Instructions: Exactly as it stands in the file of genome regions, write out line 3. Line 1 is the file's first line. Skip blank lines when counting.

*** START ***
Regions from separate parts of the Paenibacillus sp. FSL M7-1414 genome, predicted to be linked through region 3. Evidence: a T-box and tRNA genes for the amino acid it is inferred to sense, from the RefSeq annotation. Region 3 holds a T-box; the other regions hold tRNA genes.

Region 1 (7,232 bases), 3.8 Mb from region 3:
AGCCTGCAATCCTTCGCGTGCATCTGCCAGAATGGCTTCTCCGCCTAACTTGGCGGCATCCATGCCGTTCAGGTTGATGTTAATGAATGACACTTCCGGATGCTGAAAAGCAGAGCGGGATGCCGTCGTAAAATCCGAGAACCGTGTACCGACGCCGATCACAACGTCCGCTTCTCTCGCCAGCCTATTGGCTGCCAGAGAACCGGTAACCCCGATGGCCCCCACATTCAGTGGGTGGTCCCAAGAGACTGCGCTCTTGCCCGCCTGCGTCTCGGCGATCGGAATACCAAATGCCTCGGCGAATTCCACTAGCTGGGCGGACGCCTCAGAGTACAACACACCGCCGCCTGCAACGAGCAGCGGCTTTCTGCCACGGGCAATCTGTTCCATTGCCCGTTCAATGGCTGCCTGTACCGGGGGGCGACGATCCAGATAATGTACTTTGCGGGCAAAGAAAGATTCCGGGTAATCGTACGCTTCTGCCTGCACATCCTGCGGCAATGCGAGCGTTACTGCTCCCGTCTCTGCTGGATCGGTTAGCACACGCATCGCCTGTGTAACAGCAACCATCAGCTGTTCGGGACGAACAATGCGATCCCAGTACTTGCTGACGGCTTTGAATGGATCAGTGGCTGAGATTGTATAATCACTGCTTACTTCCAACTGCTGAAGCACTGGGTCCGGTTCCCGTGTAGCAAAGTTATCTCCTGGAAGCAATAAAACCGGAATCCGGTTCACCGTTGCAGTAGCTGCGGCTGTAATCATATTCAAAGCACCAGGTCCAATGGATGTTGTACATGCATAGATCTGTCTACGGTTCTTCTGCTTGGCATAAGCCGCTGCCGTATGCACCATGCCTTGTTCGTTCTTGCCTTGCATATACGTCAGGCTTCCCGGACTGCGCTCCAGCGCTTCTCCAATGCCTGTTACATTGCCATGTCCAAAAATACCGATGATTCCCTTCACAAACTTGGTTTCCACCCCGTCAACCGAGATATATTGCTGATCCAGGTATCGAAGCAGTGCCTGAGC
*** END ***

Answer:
AGCCTGCAATCCTTCGCGTGCATCTGCCAGAATGGCTTCTCCGCCTAACTTGGCGGCATCCATGCCGTTCAGGTTGATGTTAATGAATGACACTTCCGGATGCTGAAAAGCAGAGCGGGATGCCGTCGTAAAATCCGAGAACCGTGTACCGACGCCGATCACAACGTCCGCTTCTCTCGCCAGCCTATTGGCTGCCAGAGAACCGGTAACCCCGATGGCCCCCACATTCAGTGGGTGGTCCCAAGAGACTGCGCTCTTGCCCGCCTGCGTCTCGGCGATCGGAATACCAAATGCCTCGGCGAATTCCACTAGCTGGGCGGACGCCTCAGAGTACAACACACCGCCGCCTGCAACGAGCAGCGGCTTTCTGCCACGGGCAATCTGTTCCATTGCCCGTTCAATGGCTGCCTGTACCGGGGGGCGACGATCCAGATAATGTACTTTGCGGGCAAAGAAAGATTCCGGGTAATCGTACGCTTCTGCCTGCACATCCTGCGGCAATGCGAGCGTTACTGCTCCCGTCTCTGCTGGATCGGTTAGCACACGCATCGCCTGTGTAACAGCAACCATCAGCTGTTCGGGACGAACAATGCGATCCCAGTACTTGCTGACGGCTTTGAATGGATCAGTGGCTGAGATTGTATAATCACTGCTTACTTCCAACTGCTGAAGCACTGGGTCCGGTTCCCGTGTAGCAAAGTTATCTCCTGGAAGCAATAAAACCGGAATCCGGTTCACCGTTGCAGTAGCTGCGGCTGTAATCATATTCAAAGCACCAGGTCCAATGGATGTTGTACATGCATAGATCTGTCTACGGTTCTTCTGCTTGGCATAAGCCGCTGCCGTATGCACCATGCCTTGTTCGTTCTTGCCTTGCATATACGTCAGGCTTCCCGGACTGCGCTCCAGCGCTTCTCCAATGCCTGTTACATTGCCATGTCCAAAAATACCGATGATTCCCTTCACAAACTTGGTTTCCACCCCGTCAACCGAGATATATTGCTGATCCAGGTATCGAAGCAGTGCCTGAGC